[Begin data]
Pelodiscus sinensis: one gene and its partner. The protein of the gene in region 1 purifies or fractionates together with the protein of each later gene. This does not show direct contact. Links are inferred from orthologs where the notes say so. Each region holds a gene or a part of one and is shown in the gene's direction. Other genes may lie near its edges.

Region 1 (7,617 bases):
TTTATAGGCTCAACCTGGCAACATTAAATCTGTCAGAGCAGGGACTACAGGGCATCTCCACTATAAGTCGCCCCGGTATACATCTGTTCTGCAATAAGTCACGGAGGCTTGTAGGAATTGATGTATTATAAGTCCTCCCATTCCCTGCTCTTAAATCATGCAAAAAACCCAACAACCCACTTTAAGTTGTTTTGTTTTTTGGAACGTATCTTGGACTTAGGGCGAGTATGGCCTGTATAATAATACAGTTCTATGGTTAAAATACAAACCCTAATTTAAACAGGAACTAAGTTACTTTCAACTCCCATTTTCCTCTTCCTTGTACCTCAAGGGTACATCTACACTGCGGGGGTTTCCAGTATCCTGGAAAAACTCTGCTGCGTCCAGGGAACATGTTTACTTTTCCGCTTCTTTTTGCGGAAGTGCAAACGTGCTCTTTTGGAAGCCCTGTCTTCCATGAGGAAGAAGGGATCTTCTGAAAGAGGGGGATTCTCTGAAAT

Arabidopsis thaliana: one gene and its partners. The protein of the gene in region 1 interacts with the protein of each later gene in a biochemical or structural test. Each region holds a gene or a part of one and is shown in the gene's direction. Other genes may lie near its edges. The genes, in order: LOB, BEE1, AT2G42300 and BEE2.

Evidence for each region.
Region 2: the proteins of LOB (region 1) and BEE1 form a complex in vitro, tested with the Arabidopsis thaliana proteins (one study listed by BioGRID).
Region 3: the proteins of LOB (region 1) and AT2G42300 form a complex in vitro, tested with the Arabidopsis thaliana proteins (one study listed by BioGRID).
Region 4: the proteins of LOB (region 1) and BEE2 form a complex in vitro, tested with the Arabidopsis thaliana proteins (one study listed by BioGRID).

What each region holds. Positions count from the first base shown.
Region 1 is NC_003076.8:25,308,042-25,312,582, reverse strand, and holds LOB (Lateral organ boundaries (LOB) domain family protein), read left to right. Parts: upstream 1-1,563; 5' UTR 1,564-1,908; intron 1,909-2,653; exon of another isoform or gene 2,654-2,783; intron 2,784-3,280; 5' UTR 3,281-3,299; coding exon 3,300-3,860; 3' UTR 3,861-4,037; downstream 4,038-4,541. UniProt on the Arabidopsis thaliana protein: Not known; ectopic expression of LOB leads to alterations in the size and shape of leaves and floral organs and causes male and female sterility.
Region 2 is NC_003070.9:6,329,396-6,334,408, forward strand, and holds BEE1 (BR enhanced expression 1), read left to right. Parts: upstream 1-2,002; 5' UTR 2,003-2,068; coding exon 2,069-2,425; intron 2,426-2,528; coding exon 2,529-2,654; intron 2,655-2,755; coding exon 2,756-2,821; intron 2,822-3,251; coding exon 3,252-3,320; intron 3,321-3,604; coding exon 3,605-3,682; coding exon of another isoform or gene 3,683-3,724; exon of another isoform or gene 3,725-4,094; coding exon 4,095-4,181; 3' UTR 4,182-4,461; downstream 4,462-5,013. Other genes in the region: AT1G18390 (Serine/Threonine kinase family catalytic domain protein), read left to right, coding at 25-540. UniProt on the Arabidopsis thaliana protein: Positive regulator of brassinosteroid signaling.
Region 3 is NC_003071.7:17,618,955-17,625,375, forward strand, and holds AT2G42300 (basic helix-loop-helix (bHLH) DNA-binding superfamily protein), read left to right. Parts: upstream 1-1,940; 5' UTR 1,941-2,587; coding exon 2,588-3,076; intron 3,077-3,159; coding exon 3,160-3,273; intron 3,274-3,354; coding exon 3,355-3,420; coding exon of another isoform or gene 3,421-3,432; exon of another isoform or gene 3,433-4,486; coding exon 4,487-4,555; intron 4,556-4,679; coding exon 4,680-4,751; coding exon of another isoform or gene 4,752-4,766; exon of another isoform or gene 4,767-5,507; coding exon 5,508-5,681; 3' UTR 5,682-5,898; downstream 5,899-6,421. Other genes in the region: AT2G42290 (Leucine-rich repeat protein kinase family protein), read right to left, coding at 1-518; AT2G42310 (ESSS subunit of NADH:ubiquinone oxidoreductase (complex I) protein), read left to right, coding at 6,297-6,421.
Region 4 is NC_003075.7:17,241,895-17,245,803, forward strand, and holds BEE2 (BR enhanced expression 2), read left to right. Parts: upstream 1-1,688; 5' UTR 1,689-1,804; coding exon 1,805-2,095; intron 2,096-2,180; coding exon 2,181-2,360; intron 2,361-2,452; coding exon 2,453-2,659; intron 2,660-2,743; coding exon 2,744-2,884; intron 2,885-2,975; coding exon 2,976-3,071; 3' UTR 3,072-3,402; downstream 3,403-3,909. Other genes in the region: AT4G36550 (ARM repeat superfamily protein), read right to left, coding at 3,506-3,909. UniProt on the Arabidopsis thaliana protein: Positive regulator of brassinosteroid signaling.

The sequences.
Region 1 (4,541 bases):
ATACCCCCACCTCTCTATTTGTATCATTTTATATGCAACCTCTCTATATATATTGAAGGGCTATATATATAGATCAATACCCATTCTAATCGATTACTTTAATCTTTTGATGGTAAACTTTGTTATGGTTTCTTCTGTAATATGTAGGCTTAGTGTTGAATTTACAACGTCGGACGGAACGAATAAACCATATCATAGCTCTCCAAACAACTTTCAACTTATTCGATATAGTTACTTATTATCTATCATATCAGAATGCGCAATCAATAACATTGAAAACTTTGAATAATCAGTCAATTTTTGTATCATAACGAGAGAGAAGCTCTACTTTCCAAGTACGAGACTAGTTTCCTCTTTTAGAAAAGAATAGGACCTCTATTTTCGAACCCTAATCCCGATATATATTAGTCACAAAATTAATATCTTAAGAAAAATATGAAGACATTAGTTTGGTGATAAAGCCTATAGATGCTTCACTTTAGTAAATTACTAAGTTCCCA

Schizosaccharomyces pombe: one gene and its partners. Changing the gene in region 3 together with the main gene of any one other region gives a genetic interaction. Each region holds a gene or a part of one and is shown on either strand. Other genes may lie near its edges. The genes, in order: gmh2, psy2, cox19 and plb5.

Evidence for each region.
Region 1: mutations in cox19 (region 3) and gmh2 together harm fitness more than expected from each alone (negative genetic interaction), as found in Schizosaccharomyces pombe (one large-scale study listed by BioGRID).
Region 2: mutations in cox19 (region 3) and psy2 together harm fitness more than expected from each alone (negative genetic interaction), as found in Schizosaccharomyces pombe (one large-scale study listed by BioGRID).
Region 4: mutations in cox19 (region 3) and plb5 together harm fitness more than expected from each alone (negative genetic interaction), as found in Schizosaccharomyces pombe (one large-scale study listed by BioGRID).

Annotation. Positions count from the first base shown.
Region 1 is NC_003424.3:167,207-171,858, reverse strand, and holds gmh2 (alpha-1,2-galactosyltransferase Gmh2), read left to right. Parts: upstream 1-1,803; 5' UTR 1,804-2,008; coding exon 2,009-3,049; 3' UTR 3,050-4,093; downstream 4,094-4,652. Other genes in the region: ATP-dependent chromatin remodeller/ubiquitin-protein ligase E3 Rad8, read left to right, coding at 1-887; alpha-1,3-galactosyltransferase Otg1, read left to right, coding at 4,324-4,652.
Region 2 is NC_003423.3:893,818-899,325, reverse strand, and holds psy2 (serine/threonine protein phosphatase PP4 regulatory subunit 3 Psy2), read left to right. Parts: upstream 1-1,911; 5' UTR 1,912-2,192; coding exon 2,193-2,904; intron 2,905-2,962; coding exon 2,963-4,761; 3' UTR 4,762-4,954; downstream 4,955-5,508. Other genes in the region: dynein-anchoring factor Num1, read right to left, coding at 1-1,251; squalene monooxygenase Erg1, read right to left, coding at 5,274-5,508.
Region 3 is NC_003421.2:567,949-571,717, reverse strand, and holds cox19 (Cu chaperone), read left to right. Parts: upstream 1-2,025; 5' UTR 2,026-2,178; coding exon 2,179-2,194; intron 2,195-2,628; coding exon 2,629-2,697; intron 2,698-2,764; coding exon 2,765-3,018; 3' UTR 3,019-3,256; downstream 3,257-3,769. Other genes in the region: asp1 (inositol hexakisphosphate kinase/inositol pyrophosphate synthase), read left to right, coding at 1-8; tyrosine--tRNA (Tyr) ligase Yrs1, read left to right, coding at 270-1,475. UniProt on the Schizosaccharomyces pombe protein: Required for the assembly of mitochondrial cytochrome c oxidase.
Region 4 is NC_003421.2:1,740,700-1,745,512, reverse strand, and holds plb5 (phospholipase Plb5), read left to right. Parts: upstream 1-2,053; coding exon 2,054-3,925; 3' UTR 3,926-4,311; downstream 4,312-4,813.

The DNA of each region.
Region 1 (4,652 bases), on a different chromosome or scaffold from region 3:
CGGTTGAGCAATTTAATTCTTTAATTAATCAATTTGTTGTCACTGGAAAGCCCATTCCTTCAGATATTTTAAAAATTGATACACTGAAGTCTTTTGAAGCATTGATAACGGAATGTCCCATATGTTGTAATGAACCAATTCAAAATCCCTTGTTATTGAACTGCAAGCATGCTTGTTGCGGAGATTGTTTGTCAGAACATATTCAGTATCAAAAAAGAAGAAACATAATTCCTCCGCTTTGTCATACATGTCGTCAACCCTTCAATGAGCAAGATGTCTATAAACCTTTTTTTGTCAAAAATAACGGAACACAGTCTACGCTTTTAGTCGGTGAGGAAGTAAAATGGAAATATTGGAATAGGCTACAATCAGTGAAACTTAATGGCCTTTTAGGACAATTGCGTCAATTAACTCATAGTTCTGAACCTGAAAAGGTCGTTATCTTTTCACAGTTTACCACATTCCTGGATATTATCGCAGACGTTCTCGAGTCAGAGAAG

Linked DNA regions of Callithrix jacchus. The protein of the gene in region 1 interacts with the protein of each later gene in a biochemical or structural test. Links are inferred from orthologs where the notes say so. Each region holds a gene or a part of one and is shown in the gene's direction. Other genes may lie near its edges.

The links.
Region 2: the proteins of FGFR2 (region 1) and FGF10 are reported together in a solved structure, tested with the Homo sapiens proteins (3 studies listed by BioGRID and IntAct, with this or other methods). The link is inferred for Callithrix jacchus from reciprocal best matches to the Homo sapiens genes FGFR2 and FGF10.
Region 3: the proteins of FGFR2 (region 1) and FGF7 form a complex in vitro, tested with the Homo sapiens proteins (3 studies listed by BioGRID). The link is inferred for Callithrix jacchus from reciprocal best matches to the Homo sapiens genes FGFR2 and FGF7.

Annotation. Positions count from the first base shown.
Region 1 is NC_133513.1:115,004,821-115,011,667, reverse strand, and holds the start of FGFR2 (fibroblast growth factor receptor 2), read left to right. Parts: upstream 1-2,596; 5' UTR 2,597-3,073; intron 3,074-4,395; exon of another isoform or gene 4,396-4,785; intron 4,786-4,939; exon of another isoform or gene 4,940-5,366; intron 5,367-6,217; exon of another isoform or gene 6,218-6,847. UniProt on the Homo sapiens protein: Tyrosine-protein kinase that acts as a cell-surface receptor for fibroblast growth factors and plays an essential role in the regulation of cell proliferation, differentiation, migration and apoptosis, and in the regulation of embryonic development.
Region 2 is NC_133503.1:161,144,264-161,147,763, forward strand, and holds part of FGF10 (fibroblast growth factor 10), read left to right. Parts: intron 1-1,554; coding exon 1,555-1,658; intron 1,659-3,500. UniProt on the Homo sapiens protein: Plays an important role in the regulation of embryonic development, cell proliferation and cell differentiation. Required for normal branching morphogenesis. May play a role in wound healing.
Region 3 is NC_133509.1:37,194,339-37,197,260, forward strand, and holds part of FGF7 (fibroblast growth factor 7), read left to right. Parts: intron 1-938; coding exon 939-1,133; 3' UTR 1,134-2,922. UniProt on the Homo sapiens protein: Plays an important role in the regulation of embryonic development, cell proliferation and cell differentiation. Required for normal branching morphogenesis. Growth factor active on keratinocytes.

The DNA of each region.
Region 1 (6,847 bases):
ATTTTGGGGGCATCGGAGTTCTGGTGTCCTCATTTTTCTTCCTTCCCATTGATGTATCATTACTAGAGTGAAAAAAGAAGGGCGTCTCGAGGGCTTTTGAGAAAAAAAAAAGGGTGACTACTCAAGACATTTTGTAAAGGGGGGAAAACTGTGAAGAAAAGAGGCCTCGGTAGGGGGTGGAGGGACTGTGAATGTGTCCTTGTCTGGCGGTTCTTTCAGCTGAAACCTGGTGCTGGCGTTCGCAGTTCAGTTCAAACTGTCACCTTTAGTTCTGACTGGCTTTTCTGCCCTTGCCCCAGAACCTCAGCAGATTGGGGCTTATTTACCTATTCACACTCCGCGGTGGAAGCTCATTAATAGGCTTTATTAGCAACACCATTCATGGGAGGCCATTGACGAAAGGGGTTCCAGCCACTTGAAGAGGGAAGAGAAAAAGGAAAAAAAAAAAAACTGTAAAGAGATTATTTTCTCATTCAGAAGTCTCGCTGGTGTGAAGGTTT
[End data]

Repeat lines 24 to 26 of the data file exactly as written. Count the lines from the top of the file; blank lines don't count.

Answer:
Region 2 is NC_003423.3:893,818-899,325, reverse strand, and holds psy2 (serine/threonine protein phosphatase PP4 regulatory subunit 3 Psy2), read left to right. Parts: upstream 1-1,911; 5' UTR 1,912-2,192; coding exon 2,193-2,904; intron 2,905-2,962; coding exon 2,963-4,761; 3' UTR 4,762-4,954; downstream 4,955-5,508. Other genes in the region: dynein-anchoring factor Num1, read right to left, coding at 1-1,251; squalene monooxygenase Erg1, read right to left, coding at 5,274-5,508.
Region 3 is NC_003421.2:567,949-571,717, reverse strand, and holds cox19 (Cu chaperone), read left to right. Parts: upstream 1-2,025; 5' UTR 2,026-2,178; coding exon 2,179-2,194; intron 2,195-2,628; coding exon 2,629-2,697; intron 2,698-2,764; coding exon 2,765-3,018; 3' UTR 3,019-3,256; downstream 3,257-3,769. Other genes in the region: asp1 (inositol hexakisphosphate kinase/inositol pyrophosphate synthase), read left to right, coding at 1-8; tyrosine--tRNA (Tyr) ligase Yrs1, read left to right, coding at 270-1,475. UniProt on the Schizosaccharomyces pombe protein: Required for the assembly of mitochondrial cytochrome c oxidase.
Region 4 is NC_003421.2:1,740,700-1,745,512, reverse strand, and holds plb5 (phospholipase Plb5), read left to right. Parts: upstream 1-2,053; coding exon 2,054-3,925; 3' UTR 3,926-4,311; downstream 4,312-4,813.